Why did I name my company Aporia? There are many reasons for choosing a company for a company. Often the name is meant to signify something about the business. Sometimes it is just word that is easy to remember. I chose Aporia for all these reasons, but in some ways, I truly simply chose it because it is one of my favourite words, and it has been since I was first introduced to it in college.
Aporia is a ancient Greek word. It written like this: ἀπορία. And it pronounced as a-por-ia (and not a-po-ria). But I don’t really mind how one pronounces it, since to be fair, we aren’t 100% sure we know exactly how the Ancient Greeks pronounced words.
The meaning is far more important to me, obviously. And the meaning comes from a few ways I was introduced to it. I am sure many Greek scholars will disagree with my explanation, but this is my story, and why I like this word.
I first came across this word in Plato’s dialogues. I was studying at St. John’s College in Annapolis, Maryland between 1990 and 1994. It was a core programme, which means we all studied the same thing; there was no choice of courses we studied. It was based upon the ‘Great Books’ of Western Civilization–a whole bunch of books starting with the early Greeks and into the mid-20th Century. We read a lot of philosophy, math, science and literature. We spent the first two years learning rudimentary ancient Greek, so that we might be able to tease out some insight from what we were reading. That is, with the help of a Greek lexicon. While reading through various parts of a few of Plato’s dialogues, one word became extremely important to me. It was aporia. It is often used towards the end of the dialogues, when inevitably, Socrates and his companions have gotten stuck. They usually start with some suppositions about the definition or understanding of something–like knowledge, wisdom, friendship or love, and then they reach a point in which they have to admit defeat. Their suppositions were wrong. Their attempts to understand failed. It would appear they are right back at the beginning. It is at this point in the dialogue, just before they leave, waving goodbye and looking forward to their next conversation, that they admit that they were not able to truly understand love, friendship, wisdom, knowledge. It seems like such a let-down. And, as if to push it aside so that they can continue on their way, Socrates will state quite bluntly and unapologetically that they are in a state of aporia. They have hit an impasse. This is, in some sense, the best definition. Of course, there is always more to it.
Aporia begins with an alpha privative – the ‘a’ or ‘α’ (alpha) that begins the word. It negates the meaning of the root word, namely, poria. Poria comes from poros (πόρος), meaning a path, passage or way. So aporia simply means, no path. Being in a state of having no path, is the very impasse mentioned above. But in this usage, as I came to know it from how Plato uses it, is the very moment when Socrates and his companions might actually be getting somewhere.
I believe this state of aporia was never a bad thing, contrary to how it may appear. As many of you might have heard, Socrates was well-known for saying that he knows that he knows nothing. It’s a veritable paradox. Some take it to mean that he is wise enough to know that he does not really know anything. Others see a less than humble pronouncement that he really does understand or know something, but isn’t willing to say what it is. For me, it falls a little in between. After beginning with a supposition, they work towards understanding what they have said, but ultimately (with Socrates guidance) they end up refuting it. They come to see some serious issues in what they thought, and they dispense with their previous ideas (usually). Although they don’t get to where they were hoping to go, they have nonetheless gotten somewhere. This, for me, makes aporia a very powerful idea. The impasse may not be so much a stopping point, but rather a starting place. It is this idea I bring to my company’s name.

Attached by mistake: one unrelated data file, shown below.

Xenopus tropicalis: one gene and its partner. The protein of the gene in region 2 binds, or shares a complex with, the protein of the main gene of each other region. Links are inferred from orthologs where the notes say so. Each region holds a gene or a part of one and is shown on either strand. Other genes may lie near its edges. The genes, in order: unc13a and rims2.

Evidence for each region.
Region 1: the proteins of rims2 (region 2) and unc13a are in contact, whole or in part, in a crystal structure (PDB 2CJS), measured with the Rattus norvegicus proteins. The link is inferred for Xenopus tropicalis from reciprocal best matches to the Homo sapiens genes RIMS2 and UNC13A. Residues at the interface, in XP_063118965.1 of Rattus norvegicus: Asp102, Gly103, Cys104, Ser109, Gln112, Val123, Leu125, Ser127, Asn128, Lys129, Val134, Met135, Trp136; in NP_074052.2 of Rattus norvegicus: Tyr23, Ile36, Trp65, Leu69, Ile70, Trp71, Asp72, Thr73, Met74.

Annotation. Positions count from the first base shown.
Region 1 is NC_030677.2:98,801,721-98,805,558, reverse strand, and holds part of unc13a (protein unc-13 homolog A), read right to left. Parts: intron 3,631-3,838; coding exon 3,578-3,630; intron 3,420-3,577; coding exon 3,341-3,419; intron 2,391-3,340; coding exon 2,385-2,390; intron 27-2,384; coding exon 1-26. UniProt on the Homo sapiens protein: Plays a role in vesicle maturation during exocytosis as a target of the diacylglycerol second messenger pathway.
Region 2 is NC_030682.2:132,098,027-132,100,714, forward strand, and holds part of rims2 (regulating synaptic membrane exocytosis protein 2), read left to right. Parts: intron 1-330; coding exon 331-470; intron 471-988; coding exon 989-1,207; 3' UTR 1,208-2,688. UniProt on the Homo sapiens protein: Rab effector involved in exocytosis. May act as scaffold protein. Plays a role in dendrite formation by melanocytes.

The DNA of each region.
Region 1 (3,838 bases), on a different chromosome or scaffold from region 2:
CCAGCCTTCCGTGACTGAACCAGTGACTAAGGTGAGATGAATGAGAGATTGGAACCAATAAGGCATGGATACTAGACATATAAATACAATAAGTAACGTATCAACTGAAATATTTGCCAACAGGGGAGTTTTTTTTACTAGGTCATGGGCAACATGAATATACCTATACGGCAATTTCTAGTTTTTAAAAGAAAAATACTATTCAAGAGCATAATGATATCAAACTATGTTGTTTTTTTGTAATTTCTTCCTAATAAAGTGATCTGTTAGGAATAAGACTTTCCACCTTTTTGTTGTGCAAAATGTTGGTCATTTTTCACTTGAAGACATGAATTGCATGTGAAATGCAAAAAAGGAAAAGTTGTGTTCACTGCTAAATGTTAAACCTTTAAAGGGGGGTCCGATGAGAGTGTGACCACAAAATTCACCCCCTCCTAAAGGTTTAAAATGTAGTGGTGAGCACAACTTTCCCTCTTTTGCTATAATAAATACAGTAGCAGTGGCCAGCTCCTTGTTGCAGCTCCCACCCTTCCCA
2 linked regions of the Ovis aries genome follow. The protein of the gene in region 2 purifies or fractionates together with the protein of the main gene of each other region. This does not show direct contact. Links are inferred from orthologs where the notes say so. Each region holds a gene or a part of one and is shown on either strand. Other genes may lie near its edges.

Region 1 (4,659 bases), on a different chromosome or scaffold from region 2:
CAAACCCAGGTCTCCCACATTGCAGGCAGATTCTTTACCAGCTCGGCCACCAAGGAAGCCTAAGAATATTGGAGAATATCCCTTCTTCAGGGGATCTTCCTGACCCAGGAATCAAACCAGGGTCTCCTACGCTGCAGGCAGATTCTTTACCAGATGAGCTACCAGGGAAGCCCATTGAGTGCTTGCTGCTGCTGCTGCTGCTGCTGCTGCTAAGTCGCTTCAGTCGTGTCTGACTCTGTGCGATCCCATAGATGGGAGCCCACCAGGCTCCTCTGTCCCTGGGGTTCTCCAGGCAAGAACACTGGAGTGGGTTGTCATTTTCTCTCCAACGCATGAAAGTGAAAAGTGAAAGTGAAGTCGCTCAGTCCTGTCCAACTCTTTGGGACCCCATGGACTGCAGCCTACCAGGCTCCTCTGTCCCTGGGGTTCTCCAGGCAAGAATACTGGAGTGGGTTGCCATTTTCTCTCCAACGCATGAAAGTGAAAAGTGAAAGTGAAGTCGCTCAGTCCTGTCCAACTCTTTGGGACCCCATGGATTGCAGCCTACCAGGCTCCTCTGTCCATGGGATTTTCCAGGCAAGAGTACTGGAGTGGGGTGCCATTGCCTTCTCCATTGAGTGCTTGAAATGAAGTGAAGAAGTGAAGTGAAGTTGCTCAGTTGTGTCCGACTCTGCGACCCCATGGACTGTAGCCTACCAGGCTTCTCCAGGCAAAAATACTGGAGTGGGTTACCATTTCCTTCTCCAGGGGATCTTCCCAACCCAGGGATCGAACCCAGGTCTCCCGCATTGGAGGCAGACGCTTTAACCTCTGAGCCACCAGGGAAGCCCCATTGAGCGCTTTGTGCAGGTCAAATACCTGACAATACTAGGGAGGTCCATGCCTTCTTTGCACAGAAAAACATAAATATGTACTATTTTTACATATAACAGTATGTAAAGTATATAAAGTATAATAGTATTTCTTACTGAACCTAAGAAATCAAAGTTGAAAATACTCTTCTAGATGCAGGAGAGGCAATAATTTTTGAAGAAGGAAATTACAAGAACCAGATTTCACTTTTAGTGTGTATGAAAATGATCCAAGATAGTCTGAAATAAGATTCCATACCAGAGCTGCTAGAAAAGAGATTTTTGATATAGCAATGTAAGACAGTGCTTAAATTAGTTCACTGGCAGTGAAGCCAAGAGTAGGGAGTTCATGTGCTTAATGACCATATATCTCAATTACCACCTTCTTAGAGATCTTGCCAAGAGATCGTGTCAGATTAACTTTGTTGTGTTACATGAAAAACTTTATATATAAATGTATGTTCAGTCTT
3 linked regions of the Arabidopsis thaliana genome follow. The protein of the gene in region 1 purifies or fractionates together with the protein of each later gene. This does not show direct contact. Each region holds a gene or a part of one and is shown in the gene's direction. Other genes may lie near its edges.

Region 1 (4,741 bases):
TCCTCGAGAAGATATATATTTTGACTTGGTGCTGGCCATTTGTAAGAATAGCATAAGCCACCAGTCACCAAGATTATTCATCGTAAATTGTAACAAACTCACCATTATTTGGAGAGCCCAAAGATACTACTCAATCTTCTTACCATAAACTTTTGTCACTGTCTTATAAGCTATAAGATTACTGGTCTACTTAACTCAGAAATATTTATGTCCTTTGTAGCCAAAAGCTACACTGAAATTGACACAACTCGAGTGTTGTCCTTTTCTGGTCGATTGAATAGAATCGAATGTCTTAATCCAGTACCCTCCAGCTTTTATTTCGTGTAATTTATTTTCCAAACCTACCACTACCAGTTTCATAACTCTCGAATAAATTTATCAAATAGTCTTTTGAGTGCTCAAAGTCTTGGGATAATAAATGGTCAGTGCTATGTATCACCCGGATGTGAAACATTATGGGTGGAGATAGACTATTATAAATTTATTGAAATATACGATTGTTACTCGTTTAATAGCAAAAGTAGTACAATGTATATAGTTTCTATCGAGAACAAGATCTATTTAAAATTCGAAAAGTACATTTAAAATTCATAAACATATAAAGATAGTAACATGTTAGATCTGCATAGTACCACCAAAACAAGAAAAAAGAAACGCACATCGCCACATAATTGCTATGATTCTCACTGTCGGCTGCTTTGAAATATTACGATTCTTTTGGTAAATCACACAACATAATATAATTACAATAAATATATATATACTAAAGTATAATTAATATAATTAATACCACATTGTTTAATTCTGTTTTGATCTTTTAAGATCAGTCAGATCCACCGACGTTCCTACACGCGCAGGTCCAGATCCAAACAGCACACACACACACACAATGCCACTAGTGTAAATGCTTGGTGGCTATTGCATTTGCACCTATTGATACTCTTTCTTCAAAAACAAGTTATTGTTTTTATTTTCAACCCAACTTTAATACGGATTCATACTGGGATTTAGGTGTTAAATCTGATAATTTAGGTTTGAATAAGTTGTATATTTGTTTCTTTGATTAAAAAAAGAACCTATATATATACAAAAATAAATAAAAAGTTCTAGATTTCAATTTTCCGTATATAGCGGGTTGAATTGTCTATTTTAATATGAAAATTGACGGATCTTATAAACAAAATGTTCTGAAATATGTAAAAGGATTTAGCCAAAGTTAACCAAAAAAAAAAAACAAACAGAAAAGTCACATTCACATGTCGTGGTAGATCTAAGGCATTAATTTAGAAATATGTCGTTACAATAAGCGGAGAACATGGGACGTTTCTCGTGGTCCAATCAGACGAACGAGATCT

When people set out to make sense of their information, they need to spend a lot of time trying to understand what they know. I believe that most clients I work with do understand their business. They understand their skills and what they offer to their clients, customers or audience. But within that space of making their information and everything they hope to offer clear to others, they are likely running into some difficulty. This is a state of aporia, and it is a good place, because it challenges them to rethink their assumptions.
I set up this business to help people get to that point. I want to help them find their impasse, their state of aporia.
I bet you might be thinking this doesn’t sound like a good idea to base a business upon. Should I not be helping them once they find themselves without a path? Am I not in the solutions business? I certainly have more to say on this matter, and if I have the pleasure of working with your business, we can discuss this more. But for now, I want to leave off on this one idea:
The clients that I work with are good at what they do. They know their business better than I could ever hope to. It is not my business to find the solutions to their business. After all, those would be, at best, my idea of what their business is, and most likely those ideas would be incorrect. But I can help them to gather the tools and experience to think through their own information and their own problems with their business online and to help them find a good starting point moving forward.